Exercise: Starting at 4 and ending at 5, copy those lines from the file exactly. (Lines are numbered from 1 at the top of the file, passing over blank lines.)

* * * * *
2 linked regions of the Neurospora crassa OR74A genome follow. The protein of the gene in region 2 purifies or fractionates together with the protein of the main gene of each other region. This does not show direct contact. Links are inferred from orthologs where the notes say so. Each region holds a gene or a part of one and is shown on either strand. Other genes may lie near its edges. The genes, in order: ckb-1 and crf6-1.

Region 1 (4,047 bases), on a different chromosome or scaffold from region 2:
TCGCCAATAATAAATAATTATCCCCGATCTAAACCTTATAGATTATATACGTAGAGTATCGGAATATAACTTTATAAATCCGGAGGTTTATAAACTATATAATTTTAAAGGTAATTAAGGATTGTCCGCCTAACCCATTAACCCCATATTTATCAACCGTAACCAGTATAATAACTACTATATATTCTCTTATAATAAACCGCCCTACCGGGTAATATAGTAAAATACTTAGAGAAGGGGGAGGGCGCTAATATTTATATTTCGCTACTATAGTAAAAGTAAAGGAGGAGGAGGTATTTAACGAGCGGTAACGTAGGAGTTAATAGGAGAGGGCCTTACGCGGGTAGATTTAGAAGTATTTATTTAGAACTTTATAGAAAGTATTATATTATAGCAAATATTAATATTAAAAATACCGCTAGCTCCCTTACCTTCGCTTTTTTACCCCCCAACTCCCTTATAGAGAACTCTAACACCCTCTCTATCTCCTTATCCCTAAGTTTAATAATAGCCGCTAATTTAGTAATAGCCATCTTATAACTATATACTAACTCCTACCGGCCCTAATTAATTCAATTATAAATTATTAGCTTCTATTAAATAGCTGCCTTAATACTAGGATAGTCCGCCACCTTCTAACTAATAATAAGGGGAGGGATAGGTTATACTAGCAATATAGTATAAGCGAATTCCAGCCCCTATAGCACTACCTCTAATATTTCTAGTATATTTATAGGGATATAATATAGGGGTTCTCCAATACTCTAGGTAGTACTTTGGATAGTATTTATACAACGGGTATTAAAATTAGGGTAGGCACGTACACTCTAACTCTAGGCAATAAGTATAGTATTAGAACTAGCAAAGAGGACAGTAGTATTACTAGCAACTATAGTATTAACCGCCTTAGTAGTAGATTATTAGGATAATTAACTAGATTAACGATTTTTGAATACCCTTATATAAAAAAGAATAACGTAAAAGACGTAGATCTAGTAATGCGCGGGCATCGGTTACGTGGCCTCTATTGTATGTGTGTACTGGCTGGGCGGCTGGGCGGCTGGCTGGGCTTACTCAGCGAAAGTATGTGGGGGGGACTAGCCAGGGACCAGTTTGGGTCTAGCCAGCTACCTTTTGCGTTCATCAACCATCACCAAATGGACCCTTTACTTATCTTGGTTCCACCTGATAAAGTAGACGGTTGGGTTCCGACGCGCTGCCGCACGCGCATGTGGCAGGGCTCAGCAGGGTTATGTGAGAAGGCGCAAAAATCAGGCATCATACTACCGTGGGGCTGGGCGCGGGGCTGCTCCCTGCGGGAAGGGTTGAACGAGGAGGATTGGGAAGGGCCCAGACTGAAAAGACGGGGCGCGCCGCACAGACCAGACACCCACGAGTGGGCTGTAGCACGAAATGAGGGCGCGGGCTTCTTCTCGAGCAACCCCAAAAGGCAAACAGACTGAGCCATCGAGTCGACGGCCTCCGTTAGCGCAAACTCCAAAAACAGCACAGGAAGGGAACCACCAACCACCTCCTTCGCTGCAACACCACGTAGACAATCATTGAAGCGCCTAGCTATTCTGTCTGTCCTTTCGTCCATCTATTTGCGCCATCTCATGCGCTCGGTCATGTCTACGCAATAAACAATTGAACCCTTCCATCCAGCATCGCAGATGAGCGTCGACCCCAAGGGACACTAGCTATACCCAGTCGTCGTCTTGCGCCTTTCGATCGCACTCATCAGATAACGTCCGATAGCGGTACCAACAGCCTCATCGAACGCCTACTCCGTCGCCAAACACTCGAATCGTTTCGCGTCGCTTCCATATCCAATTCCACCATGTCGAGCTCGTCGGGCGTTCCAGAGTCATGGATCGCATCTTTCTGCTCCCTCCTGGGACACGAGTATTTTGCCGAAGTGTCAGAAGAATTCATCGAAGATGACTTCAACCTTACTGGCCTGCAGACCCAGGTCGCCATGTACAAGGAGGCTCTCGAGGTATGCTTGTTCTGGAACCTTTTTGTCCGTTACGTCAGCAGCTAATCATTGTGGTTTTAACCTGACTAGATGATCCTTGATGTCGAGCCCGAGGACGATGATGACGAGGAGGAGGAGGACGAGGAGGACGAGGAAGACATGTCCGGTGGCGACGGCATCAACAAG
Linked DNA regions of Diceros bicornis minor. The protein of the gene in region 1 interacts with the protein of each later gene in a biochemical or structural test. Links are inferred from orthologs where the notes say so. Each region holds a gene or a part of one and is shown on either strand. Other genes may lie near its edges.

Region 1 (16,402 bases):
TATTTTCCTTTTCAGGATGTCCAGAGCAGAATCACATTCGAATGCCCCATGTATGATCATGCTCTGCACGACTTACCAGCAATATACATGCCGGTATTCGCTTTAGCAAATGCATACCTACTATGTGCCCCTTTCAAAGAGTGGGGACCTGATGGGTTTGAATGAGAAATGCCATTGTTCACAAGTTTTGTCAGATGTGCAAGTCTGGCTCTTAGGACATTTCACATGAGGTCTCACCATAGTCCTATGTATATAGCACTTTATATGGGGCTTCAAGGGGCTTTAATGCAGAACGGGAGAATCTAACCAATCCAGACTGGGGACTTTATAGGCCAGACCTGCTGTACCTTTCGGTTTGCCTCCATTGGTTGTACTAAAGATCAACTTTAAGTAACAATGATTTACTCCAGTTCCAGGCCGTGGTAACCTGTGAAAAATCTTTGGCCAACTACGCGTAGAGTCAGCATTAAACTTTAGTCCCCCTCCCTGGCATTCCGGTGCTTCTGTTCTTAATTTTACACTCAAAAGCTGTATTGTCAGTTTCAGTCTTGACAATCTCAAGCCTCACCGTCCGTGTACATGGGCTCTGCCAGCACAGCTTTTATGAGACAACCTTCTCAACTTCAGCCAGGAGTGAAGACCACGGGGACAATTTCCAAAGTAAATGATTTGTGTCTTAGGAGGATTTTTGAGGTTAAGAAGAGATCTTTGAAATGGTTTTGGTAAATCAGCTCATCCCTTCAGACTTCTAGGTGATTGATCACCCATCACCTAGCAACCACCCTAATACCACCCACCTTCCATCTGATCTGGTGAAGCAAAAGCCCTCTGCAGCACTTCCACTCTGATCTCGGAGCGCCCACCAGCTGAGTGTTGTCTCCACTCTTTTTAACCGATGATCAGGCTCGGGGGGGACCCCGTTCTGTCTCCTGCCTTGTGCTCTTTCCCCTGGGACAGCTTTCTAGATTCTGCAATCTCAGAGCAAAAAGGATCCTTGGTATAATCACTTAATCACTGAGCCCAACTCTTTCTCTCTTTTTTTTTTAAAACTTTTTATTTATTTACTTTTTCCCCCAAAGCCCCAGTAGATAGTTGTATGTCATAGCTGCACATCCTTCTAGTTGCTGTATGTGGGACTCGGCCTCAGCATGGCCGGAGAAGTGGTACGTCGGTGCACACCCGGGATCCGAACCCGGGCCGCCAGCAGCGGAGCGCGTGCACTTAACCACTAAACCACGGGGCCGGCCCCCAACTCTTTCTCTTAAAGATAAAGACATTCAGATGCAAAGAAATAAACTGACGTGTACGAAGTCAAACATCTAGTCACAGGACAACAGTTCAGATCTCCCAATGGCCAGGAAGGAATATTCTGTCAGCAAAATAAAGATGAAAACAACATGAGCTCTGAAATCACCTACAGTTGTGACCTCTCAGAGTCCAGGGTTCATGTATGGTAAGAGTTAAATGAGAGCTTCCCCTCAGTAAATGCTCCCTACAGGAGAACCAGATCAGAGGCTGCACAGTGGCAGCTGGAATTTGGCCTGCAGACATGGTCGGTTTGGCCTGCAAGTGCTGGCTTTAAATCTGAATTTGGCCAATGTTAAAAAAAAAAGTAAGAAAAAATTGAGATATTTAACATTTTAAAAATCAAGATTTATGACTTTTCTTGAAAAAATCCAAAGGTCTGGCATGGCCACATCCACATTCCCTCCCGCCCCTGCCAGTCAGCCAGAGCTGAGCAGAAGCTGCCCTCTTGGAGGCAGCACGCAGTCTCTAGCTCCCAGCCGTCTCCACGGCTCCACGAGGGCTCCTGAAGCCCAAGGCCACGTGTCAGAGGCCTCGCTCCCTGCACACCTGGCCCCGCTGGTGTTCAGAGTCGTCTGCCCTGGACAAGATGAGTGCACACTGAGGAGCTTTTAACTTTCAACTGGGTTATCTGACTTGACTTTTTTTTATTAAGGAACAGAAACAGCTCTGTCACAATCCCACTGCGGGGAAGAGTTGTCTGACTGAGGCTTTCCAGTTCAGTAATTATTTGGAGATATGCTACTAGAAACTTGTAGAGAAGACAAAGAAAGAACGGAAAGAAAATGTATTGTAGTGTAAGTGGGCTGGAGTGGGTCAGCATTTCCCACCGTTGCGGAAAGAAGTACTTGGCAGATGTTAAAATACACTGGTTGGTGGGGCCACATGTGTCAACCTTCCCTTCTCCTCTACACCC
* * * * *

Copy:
Linked DNA regions of Diceros bicornis minor. The protein of the gene in region 1 interacts with the protein of each later gene in a biochemical or structural test. Links are inferred from orthologs where the notes say so. Each region holds a gene or a part of one and is shown on either strand. Other genes may lie near its edges.

Region 1 (16,402 bases):